What happens to Warriors if Mavs' protest deemed successful?


The Warriors and Dallas Mavericks were involved in perhaps the strangest play of the 2022-23 NBA season on Wednesday night at American Airlines Center.

With less than two minutes to play in the third quarter, the Mavericks came out of a timeout on the wrong side of the court, thinking it was their ball. Instead, the possession belonged to Golden State, and Warriors guard Jordan Poole received the basketball from the referee and tossed it to a wide-open Kevon Looney under the basket, who dunked it home for an easy two points.

Shortly afterward, Mavericks owner Mark Cuban told ESPN's Jeff Van Gundy, who was broadcasting the game, of his plans to dispute the play.

“Cuban came over at the [end of the] quarter and basically was saying that it was mismanaged," Van Gundy said Thursday on “The Lowe Post” podcast. "He told me, and I said it on the air because he told me to say it -- he wanted it out there -- that if they lost by two points or less that they were going to protest.”

Sure enough, the Warriors squeaked out a 127-125 victory over the Mavericks, and more reports after the game indicated Cuban planned to file a formal protest.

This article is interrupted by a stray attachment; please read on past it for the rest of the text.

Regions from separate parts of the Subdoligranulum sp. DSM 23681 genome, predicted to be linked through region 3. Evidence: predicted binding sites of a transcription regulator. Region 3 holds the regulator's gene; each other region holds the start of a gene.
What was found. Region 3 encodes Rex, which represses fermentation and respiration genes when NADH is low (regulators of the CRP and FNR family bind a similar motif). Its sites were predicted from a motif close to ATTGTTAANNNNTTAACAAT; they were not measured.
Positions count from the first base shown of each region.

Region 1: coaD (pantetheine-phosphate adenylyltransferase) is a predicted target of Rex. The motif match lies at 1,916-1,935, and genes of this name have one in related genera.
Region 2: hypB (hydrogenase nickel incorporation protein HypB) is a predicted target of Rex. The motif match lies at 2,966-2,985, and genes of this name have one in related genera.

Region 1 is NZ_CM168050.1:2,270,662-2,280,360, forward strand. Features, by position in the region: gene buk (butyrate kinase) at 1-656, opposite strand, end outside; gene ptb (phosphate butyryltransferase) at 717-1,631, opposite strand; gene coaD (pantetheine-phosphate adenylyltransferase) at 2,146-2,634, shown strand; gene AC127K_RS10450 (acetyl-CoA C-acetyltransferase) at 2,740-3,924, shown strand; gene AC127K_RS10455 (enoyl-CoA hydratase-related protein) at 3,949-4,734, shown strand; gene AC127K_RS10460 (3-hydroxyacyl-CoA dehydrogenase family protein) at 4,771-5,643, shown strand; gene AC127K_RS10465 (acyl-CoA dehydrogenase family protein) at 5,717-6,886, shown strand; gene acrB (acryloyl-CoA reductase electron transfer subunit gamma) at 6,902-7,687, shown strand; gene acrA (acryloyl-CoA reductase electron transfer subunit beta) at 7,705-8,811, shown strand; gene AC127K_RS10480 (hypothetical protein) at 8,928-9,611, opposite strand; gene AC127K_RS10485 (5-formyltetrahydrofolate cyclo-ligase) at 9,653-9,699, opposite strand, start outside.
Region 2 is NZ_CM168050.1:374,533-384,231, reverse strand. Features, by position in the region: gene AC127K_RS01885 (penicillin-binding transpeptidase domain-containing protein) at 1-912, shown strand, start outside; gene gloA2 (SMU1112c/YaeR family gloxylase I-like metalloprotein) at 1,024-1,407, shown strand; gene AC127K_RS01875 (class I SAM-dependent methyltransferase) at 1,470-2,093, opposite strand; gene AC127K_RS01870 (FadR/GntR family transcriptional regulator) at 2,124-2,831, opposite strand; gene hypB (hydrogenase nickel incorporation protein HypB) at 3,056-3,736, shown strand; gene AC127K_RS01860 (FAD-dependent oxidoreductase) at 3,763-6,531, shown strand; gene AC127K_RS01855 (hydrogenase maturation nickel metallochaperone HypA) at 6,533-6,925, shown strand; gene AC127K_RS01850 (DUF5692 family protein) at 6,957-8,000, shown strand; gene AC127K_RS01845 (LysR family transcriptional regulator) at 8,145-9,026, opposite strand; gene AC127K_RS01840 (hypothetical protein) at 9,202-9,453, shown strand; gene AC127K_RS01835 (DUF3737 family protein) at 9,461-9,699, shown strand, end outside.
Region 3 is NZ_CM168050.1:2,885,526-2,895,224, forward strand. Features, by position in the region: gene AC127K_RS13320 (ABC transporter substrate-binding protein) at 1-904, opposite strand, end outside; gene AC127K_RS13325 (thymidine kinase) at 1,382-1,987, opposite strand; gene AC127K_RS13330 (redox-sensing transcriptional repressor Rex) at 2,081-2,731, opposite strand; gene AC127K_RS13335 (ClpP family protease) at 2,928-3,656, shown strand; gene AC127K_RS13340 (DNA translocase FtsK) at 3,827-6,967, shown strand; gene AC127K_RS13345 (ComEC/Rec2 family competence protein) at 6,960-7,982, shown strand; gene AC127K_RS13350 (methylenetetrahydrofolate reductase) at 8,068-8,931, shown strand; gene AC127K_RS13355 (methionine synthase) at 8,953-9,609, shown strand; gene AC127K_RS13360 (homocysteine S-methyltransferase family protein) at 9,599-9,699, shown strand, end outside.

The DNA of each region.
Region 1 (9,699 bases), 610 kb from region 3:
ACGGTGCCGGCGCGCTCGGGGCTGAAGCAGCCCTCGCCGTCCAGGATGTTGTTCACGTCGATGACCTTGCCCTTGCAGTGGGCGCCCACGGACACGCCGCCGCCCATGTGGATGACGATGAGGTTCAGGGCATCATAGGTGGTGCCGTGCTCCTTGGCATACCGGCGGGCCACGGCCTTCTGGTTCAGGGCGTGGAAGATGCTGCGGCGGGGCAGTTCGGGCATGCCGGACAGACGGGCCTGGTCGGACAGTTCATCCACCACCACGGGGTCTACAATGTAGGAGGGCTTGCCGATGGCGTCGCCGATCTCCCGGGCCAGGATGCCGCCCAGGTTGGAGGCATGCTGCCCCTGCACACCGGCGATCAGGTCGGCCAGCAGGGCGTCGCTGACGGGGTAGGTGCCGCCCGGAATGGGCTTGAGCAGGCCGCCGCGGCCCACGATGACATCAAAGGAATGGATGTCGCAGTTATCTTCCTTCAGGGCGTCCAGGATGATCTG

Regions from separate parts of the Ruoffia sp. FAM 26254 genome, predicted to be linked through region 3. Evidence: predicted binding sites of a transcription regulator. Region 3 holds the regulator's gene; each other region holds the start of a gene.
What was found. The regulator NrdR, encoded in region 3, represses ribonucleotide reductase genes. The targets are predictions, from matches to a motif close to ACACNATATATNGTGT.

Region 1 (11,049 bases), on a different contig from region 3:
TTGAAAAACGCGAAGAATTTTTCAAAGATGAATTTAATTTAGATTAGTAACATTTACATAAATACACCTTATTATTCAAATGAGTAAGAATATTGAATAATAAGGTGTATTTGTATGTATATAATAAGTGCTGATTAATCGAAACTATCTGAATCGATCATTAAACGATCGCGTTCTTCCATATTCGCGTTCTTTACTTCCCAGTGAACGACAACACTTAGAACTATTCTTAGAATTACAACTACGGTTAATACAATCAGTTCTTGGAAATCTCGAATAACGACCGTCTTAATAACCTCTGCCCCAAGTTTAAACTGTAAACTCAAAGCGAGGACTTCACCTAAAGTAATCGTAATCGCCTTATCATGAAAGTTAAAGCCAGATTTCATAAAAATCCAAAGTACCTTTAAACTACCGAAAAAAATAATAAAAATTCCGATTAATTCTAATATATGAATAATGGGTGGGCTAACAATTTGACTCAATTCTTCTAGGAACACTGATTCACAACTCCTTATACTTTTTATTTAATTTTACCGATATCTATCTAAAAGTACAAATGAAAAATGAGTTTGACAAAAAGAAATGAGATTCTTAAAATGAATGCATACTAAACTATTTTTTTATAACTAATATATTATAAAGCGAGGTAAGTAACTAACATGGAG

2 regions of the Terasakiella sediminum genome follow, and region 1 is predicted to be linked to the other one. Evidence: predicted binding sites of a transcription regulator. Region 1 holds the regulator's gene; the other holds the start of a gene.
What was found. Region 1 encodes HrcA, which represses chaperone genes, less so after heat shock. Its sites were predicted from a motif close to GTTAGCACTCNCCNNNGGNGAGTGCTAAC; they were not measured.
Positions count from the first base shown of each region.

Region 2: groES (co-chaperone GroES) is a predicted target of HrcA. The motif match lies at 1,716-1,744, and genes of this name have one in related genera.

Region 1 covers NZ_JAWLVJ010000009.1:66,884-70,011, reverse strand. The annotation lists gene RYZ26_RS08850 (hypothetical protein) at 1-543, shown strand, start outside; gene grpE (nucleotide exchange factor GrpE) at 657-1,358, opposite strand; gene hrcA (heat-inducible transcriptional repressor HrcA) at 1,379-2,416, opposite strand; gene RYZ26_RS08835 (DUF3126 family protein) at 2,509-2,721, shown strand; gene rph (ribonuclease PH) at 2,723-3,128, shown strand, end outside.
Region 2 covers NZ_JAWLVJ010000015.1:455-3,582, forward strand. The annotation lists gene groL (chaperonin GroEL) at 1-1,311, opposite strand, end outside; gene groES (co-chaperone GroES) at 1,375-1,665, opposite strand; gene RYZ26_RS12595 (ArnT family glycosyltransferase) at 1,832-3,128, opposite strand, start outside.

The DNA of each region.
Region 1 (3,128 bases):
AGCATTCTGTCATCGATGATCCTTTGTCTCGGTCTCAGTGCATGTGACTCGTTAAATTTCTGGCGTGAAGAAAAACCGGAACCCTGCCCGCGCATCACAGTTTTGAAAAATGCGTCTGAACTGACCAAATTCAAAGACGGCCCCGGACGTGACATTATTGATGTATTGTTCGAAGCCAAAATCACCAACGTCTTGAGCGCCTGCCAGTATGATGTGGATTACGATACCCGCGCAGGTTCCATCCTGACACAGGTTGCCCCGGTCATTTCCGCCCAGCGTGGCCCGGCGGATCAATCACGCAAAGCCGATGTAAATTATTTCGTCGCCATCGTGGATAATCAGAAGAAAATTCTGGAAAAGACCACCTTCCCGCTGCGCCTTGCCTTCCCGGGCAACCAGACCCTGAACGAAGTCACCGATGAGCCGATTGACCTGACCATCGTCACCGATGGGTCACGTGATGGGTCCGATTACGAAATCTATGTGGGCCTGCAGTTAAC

Submitting a formal protest to the league office comes with $10,000 fee, and must be filed within 48 hours after the conclusion of the game [h/t Bobby Marks]. The Mavericks have the next five days to provide evidence to the NBA, and the decision will be made by commissioner Adam Silver five days after the receipt of evidence.

If the protest is deemed successful, the Warriors’ win would be wiped off the standings and the game would be replayed from the time the disputed play occurred. Golden State would make another trip to Dallas, and the game would resume with the Warriors leading 88-87 with 1:59 remaining in the third quarter.

Now, it’s very unlikely the Mavericks will win the protest.

There has only been one successful protest in the NBA since the 1982-83 season. On Dec. 19, 2007, Miami Heat center Shaquille O’Neal fouled out of a game against the Atlanta Hawks with 51.9 seconds remaining in overtime.

The Heat filed a protest afterward, stating there was a bookkeeping error and O’Neal actually only committed five fouls in the game, which would have allowed him to play the final 51.9 seconds.

RELATED: How GP2 already has made impact on Warriors before playing

The NBA upheld Miami’s protest, and the Heat and Hawks replayed the final 51.9 seconds prior to another matchup later that season. The Heat won the protest, but the Hawks still won the game 114-111.

The odds are not in Cuban's favor. The play Wednesday night was an error in communication from officials, not a bookkeeping error.

“There’s no way Mark Cuban wins the protest,” Van Gundy said to Lowe. “But he has every right, as does his team, to be upset.”

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